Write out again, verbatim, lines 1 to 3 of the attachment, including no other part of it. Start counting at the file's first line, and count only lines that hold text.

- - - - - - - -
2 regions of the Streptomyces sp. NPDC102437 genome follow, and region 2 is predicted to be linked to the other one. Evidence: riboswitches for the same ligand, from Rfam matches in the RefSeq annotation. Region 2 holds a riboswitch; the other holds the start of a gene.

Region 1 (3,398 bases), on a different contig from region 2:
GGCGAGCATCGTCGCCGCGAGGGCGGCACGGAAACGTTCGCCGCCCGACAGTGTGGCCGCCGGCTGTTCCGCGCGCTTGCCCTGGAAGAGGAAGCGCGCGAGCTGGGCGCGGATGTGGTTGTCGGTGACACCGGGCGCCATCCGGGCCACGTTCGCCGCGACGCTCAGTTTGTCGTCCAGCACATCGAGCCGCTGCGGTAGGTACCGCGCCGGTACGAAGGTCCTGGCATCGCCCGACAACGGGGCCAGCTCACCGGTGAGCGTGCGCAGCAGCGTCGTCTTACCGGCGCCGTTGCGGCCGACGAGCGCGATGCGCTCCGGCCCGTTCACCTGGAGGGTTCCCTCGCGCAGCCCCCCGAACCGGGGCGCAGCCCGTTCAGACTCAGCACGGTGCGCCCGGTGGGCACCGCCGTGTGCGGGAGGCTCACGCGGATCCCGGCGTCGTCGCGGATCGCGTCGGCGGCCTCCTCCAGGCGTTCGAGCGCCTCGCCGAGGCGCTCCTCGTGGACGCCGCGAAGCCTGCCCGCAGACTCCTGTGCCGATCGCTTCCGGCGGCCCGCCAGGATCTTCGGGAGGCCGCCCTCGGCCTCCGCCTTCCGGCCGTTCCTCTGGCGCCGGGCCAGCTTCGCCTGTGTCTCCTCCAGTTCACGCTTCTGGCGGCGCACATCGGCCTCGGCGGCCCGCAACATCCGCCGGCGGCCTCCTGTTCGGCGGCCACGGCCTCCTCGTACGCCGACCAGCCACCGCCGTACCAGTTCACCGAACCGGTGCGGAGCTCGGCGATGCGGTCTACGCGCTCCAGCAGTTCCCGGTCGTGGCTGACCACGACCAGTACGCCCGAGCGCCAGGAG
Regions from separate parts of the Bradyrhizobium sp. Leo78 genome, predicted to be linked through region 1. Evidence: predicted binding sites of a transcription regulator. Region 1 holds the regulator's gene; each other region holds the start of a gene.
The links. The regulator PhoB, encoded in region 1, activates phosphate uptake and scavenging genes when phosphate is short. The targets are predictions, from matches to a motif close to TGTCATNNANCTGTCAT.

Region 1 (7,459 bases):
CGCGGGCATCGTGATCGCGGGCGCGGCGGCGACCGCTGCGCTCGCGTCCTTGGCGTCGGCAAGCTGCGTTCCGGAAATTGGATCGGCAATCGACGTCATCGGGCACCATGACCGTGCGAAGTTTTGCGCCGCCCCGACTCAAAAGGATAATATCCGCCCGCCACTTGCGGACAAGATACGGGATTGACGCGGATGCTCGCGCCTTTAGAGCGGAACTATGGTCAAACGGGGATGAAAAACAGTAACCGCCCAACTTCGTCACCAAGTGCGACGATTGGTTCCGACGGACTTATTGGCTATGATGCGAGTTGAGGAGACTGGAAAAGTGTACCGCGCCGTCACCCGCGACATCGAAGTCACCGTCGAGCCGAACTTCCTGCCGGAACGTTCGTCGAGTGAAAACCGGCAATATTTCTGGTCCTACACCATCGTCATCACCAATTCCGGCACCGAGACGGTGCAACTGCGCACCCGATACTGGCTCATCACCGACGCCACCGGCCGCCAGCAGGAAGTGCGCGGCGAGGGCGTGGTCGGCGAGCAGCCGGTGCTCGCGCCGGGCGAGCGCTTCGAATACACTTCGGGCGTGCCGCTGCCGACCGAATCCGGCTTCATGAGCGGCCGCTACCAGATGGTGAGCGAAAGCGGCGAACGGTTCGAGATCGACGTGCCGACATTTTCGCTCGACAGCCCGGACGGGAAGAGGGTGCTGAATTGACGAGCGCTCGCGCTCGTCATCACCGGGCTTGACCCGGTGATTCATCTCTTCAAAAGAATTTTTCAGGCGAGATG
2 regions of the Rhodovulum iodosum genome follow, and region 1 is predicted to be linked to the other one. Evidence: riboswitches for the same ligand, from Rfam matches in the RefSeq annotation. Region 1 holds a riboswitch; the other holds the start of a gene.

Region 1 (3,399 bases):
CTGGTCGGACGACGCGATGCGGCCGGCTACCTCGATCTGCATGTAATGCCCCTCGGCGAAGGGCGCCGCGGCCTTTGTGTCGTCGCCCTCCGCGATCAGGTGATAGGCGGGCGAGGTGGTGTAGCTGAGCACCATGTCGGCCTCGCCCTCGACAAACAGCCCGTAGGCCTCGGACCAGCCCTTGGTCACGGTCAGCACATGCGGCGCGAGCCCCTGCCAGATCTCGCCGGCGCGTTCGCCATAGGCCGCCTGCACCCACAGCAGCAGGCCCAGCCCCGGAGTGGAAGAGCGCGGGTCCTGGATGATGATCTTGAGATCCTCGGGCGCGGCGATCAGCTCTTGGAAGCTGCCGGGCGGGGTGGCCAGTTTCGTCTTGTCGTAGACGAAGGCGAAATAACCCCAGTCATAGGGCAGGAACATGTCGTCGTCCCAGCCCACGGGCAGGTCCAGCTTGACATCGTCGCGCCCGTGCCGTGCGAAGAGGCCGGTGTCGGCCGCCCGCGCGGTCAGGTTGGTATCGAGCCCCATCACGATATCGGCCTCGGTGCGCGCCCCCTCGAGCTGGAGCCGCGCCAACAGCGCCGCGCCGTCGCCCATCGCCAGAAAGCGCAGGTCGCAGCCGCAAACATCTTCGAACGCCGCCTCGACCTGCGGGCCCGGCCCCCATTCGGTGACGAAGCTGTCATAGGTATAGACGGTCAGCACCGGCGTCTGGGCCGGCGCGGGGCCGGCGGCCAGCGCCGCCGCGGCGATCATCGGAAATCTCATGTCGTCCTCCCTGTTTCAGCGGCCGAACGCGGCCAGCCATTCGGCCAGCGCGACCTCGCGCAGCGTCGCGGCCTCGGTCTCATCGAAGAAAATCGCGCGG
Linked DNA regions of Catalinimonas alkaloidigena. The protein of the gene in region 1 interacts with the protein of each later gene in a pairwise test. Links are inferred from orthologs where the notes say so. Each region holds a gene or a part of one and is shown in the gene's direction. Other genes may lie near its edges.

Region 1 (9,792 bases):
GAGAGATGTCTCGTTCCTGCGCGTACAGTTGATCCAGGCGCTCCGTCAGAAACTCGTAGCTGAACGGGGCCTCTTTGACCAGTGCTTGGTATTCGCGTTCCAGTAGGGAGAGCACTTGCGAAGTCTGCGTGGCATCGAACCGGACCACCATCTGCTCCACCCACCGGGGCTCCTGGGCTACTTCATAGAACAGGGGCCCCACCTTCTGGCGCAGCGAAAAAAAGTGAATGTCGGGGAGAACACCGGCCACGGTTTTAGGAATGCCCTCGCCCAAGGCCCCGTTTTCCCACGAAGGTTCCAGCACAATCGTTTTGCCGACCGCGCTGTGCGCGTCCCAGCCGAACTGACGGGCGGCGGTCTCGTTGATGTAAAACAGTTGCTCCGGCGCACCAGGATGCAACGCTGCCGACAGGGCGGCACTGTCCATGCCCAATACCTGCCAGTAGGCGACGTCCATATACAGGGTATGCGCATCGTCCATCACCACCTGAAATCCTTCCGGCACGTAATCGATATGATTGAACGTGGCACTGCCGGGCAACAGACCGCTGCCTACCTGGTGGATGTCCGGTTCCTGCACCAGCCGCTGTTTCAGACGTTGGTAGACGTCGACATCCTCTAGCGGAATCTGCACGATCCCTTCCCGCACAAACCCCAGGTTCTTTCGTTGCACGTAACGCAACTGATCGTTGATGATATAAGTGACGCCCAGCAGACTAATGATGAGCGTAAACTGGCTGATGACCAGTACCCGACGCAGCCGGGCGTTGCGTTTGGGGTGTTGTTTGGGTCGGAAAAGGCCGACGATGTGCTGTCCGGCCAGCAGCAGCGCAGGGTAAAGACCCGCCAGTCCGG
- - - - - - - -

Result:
2 regions of the Streptomyces sp. NPDC102437 genome follow, and region 2 is predicted to be linked to the other one. Evidence: riboswitches for the same ligand, from Rfam matches in the RefSeq annotation. Region 2 holds a riboswitch; the other holds the start of a gene.

Region 1 (3,398 bases), on a different contig from region 2:
GGCGAGCATCGTCGCCGCGAGGGCGGCACGGAAACGTTCGCCGCCCGACAGTGTGGCCGCCGGCTGTTCCGCGCGCTTGCCCTGGAAGAGGAAGCGCGCGAGCTGGGCGCGGATGTGGTTGTCGGTGACACCGGGCGCCATCCGGGCCACGTTCGCCGCGACGCTCAGTTTGTCGTCCAGCACATCGAGCCGCTGCGGTAGGTACCGCGCCGGTACGAAGGTCCTGGCATCGCCCGACAACGGGGCCAGCTCACCGGTGAGCGTGCGCAGCAGCGTCGTCTTACCGGCGCCGTTGCGGCCGACGAGCGCGATGCGCTCCGGCCCGTTCACCTGGAGGGTTCCCTCGCGCAGCCCCCCGAACCGGGGCGCAGCCCGTTCAGACTCAGCACGGTGCGCCCGGTGGGCACCGCCGTGTGCGGGAGGCTCACGCGGATCCCGGCGTCGTCGCGGATCGCGTCGGCGGCCTCCTCCAGGCGTTCGAGCGCCTCGCCGAGGCGCTCCTCGTGGACGCCGCGAAGCCTGCCCGCAGACTCCTGTGCCGATCGCTTCCGGCGGCCCGCCAGGATCTTCGGGAGGCCGCCCTCGGCCTCCGCCTTCCGGCCGTTCCTCTGGCGCCGGGCCAGCTTCGCCTGTGTCTCCTCCAGTTCACGCTTCTGGCGGCGCACATCGGCCTCGGCGGCCCGCAACATCCGCCGGCGGCCTCCTGTTCGGCGGCCACGGCCTCCTCGTACGCCGACCAGCCACCGCCGTACCAGTTCACCGAACCGGTGCGGAGCTCGGCGATGCGGTCTACGCGCTCCAGCAGTTCCCGGTCGTGGCTGACCACGACCAGTACGCCCGAGCGCCAGGAG